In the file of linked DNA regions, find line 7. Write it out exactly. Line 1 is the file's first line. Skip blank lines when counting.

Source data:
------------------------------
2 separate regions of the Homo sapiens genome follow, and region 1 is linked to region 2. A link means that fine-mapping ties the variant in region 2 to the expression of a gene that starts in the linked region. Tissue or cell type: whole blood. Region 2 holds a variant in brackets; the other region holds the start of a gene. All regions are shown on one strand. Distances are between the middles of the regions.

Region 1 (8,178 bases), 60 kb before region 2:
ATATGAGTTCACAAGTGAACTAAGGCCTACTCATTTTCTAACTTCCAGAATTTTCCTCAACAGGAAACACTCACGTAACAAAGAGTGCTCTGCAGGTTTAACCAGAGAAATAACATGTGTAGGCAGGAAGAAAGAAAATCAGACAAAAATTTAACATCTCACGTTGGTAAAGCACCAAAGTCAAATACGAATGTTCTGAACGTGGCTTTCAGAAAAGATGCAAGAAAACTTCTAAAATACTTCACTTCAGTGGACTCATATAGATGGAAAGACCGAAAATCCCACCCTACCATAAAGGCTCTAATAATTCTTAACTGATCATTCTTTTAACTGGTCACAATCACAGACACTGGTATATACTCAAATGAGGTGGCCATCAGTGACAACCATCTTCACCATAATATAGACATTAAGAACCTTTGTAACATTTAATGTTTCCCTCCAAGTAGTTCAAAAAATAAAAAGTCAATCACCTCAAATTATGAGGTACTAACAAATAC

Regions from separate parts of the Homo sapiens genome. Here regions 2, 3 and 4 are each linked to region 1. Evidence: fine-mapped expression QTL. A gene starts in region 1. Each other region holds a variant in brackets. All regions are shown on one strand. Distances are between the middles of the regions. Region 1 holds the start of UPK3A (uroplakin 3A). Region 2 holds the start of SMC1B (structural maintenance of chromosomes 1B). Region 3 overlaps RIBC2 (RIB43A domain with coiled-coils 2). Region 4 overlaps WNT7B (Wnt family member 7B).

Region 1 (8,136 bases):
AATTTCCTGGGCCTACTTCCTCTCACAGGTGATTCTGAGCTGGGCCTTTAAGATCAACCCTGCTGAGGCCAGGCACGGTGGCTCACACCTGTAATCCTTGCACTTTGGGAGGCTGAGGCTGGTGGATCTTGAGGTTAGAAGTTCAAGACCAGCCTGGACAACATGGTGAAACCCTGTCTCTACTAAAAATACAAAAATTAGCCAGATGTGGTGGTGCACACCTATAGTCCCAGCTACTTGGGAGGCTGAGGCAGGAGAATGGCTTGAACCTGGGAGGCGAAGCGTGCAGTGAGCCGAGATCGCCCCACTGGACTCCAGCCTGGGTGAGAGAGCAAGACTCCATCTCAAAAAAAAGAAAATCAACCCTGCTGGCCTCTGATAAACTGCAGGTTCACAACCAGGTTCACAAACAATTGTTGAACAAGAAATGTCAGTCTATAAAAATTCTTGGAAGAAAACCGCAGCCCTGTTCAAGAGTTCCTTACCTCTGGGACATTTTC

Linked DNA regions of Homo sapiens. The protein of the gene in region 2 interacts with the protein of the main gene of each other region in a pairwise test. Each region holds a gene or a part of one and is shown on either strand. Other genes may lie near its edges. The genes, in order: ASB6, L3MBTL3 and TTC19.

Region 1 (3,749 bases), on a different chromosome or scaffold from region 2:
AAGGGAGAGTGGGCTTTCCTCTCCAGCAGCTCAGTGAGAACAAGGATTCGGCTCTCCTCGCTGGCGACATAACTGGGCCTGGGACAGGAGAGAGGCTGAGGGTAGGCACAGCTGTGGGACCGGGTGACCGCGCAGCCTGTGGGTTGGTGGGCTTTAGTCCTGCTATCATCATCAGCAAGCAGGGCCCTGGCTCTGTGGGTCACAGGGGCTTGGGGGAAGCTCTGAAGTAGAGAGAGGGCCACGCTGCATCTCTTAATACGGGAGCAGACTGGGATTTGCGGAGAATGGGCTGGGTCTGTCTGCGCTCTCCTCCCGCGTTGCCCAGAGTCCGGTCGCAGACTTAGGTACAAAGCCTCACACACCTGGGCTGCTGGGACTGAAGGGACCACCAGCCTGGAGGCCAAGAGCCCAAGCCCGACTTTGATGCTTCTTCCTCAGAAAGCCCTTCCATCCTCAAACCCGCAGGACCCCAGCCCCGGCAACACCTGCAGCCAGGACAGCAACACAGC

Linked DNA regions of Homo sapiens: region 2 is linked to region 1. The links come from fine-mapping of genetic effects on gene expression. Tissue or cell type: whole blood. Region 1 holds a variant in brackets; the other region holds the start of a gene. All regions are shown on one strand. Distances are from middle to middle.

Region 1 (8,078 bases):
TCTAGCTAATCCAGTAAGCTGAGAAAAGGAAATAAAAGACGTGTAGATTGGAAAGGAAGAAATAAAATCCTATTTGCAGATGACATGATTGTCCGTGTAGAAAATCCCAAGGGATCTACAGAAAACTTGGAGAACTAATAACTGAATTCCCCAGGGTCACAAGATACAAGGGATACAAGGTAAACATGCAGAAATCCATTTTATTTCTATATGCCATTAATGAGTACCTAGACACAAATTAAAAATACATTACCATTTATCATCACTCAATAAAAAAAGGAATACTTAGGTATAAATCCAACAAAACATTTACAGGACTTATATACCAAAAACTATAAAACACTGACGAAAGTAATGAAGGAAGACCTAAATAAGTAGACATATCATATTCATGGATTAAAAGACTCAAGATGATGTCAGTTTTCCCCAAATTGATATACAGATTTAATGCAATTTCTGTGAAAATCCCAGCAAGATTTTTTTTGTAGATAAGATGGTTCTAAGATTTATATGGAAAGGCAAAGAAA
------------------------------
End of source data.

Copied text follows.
Linked DNA regions of Homo sapiens. The protein of the gene in region 2 interacts with the protein of the main gene of each other region in a pairwise test. Each region holds a gene or a part of one and is shown on either strand. Other genes may lie near its edges. The genes, in order: ASB6, L3MBTL3 and TTC19.